Knee pain during squats is a very common complaint of lifters, leading many to stop this exercise all together. Fortunately, by optimizing and modifying your form and programming, you can overcome this barrier and return to squatting without knee pain!
What Symptoms Should I Look Out For?
The following recommendations are for those who’ve had what I like to call “cranky” knees. This is not for an acute traumatic injury such as a recent ACL tear, bone bruise, or patellar dislocation. If that sounds like you, you should go through formal physiotherapy first in order to return to baseline, prior to implementing the strategies here.
Additionally, symptoms such as unexplained swelling, locking, buckling, or falling would also warrant medical attention first prior to trying the recommendations listed below.
What Type of Knee Pain Do You Have?
If you’re dealing with knee arthritis, patellofemoral pain syndrome, a degenerative meniscus tear, or quadriceps/patellar tendinopathy, you’re in luck. While all of these diagnoses are different, the solution to overcoming knee pain with squats is relatively the same, and it all boils down to this:
Temporarily reduce load on the knee, force an adaptation to occur, and then gradually build your tolerance back up.
First…Do You Have the ROM?
One of the first things you should look at if you have knee pain during squats, is if you have the required range of motion in the knee to perform the lift. Generally speaking, in a low bar back squat performed to “depth” defined as the greater trochanter of the hip being lower than the top of the kneecap, the knee will bend to about 120° of flexion.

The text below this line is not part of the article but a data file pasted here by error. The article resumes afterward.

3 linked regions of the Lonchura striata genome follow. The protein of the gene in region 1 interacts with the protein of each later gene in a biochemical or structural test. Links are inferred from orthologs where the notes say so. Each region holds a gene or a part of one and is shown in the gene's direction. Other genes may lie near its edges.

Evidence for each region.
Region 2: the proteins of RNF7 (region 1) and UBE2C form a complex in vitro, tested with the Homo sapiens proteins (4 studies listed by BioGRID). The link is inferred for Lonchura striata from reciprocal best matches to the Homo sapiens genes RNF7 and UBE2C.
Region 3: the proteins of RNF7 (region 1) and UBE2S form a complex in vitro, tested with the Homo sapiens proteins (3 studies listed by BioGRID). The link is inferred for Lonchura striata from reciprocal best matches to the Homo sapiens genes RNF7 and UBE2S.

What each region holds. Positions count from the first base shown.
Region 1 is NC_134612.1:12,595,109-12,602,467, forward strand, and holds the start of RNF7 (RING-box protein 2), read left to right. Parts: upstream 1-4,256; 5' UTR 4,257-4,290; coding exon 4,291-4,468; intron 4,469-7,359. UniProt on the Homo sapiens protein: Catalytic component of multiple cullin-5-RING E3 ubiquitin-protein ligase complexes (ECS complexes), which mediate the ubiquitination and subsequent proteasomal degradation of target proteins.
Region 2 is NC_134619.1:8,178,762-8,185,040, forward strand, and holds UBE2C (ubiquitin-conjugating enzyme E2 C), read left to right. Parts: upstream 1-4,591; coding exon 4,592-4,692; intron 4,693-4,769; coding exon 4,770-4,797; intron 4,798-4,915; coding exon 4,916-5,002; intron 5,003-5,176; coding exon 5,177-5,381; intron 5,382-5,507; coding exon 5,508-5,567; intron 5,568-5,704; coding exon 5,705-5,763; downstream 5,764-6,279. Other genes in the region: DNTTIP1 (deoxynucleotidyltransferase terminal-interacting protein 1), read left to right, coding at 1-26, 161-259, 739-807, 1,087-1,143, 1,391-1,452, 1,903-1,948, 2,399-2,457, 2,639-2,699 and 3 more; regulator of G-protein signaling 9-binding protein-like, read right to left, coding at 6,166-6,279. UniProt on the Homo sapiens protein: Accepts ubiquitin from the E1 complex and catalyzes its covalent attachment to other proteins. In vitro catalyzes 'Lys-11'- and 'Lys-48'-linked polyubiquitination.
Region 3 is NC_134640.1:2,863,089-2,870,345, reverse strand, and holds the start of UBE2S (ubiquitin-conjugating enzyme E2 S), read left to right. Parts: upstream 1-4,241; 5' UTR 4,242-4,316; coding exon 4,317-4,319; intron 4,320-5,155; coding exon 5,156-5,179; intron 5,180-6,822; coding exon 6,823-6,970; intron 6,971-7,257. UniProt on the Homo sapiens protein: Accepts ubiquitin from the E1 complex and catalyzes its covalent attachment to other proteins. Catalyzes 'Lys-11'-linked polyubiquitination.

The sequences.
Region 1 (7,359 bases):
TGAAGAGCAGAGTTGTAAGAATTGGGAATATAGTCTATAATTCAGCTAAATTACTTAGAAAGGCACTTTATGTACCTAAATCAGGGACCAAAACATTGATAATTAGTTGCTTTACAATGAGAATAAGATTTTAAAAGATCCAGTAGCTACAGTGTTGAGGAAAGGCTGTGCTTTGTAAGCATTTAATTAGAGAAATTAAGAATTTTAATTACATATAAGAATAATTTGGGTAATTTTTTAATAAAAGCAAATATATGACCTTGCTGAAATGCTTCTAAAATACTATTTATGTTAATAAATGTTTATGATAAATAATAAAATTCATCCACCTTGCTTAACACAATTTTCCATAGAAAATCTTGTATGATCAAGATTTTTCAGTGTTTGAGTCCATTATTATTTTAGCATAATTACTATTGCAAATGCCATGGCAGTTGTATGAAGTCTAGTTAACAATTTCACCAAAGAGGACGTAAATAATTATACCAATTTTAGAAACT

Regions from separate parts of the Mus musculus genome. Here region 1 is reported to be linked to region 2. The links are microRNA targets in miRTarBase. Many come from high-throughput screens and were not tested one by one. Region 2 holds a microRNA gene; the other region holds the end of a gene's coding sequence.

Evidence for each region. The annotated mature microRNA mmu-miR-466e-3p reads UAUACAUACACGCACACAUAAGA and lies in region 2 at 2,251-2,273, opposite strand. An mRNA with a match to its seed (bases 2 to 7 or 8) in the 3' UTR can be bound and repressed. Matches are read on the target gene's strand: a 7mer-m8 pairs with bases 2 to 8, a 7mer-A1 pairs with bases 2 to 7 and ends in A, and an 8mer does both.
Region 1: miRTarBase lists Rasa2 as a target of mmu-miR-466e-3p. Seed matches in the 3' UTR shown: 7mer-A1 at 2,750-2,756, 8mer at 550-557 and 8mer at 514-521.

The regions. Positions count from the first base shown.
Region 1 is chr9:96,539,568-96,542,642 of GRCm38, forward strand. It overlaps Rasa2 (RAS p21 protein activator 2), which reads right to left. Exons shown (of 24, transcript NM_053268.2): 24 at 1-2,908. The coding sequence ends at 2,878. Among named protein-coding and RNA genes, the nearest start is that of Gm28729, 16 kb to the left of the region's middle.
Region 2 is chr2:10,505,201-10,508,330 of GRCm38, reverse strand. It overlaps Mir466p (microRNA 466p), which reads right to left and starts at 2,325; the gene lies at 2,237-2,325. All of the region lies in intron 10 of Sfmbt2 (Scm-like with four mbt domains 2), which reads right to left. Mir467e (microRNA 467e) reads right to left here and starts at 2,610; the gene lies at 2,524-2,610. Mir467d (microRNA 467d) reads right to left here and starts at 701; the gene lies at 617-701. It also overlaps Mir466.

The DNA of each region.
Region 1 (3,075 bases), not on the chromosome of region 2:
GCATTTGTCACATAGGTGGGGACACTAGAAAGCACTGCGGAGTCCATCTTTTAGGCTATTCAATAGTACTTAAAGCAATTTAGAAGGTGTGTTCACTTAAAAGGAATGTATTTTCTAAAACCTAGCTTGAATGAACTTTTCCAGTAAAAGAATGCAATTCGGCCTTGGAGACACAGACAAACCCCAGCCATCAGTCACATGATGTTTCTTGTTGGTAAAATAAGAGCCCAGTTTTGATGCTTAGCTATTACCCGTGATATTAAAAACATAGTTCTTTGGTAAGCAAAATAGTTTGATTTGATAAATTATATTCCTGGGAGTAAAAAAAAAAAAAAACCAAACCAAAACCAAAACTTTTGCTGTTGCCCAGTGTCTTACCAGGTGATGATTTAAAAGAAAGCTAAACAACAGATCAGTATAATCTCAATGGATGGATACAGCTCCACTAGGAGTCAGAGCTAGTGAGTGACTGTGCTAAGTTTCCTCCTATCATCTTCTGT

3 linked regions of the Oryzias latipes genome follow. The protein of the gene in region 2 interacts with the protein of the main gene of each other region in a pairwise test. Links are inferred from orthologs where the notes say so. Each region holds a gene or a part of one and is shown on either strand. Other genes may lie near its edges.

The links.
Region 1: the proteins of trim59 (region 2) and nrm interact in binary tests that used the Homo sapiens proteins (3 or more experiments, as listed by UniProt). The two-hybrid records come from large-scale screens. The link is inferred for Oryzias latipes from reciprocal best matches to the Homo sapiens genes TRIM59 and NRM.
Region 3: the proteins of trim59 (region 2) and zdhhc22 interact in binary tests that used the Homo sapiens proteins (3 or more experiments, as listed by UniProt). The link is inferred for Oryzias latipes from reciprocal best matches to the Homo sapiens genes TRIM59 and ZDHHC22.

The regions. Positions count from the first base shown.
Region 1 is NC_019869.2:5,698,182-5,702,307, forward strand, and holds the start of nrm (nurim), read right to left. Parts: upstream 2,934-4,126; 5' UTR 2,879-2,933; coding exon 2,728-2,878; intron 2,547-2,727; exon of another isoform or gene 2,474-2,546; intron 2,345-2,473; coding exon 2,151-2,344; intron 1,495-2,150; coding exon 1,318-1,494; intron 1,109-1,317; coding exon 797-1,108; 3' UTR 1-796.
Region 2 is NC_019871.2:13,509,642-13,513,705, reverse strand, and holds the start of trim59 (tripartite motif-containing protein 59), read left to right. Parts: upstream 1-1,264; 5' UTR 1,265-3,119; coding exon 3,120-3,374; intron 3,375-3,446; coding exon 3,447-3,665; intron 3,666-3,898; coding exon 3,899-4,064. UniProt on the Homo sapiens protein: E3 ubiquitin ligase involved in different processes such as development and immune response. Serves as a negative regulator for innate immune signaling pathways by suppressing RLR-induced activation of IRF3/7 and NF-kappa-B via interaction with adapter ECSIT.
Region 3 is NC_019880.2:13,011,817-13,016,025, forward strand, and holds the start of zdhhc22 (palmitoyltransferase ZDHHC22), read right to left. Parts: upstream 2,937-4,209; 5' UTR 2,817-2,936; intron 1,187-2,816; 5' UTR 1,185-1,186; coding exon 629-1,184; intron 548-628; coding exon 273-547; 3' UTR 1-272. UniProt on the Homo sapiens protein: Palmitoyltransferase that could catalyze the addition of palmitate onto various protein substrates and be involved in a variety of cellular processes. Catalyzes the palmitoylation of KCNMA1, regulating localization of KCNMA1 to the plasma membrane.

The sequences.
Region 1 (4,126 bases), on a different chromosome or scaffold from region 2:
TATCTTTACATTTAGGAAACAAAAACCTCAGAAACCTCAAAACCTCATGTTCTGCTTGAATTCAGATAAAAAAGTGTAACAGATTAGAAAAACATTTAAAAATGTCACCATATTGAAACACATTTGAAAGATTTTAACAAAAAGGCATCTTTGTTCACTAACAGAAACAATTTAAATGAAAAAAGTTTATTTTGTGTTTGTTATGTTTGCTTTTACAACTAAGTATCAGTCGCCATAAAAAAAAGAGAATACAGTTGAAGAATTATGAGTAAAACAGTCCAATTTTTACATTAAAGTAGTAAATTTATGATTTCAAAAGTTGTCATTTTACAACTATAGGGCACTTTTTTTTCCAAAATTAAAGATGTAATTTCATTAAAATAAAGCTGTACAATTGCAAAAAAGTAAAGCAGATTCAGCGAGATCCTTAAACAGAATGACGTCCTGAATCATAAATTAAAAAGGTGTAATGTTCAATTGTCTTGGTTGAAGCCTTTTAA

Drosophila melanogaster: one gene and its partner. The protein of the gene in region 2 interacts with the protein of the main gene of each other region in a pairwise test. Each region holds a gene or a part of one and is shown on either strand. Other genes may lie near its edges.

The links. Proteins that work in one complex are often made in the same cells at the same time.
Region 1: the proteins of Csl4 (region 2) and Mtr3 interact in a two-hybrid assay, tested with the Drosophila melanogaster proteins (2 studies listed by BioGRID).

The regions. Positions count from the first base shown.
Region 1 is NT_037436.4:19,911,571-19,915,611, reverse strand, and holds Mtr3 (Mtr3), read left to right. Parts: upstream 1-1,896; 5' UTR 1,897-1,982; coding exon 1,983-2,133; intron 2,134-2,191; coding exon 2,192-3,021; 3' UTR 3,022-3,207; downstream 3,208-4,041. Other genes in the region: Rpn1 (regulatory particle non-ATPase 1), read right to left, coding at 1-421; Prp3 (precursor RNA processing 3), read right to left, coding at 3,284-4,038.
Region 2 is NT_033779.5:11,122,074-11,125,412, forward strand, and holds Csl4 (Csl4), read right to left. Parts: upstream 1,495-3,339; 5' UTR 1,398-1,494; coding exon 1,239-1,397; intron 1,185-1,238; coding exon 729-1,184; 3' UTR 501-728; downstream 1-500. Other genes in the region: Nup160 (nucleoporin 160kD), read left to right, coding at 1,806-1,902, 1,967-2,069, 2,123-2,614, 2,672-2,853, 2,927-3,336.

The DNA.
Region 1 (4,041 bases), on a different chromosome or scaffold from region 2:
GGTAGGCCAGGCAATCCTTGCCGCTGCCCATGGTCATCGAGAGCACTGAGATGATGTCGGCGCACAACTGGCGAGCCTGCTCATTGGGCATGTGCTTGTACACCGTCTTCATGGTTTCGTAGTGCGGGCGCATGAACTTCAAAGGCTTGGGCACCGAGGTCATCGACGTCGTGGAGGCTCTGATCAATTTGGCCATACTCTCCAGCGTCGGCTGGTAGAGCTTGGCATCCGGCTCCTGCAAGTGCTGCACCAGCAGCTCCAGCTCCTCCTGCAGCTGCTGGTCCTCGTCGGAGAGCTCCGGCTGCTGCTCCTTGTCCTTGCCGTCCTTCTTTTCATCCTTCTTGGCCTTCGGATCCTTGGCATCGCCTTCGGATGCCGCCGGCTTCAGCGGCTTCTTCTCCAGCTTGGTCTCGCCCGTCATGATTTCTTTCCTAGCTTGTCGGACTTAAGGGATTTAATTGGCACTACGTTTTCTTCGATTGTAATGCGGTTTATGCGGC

For those who are performing front squats or overhead squats where the depth is increased, it can require much more knee flexion, and even end range for exercises such as the clean or snatch. In order to test knee range of motion, you can lie down and pull your heel up to your butt and see if it causes pain or tightness.
If you experience pain towards the end range of motion, you’d want to make sure you’re not performing a variation that requires the motion that you don’t currently have.
If you find that you have a painful knee flexion limitation, you can work on slowly restoring this with an exercise called heel slides. Perform 10-15 reps with a 5 second hold. If you continue to have a ROM deficit, a consultation with a physiotherapist may be warranted.
Ensure Efficient Knee Tracking
Now that you’ve determined that you have enough knee range of motion to perform the squat variation of your choice, you should make sure your knee is tracking optimally with both the joint above (the hip) and below (the ankle).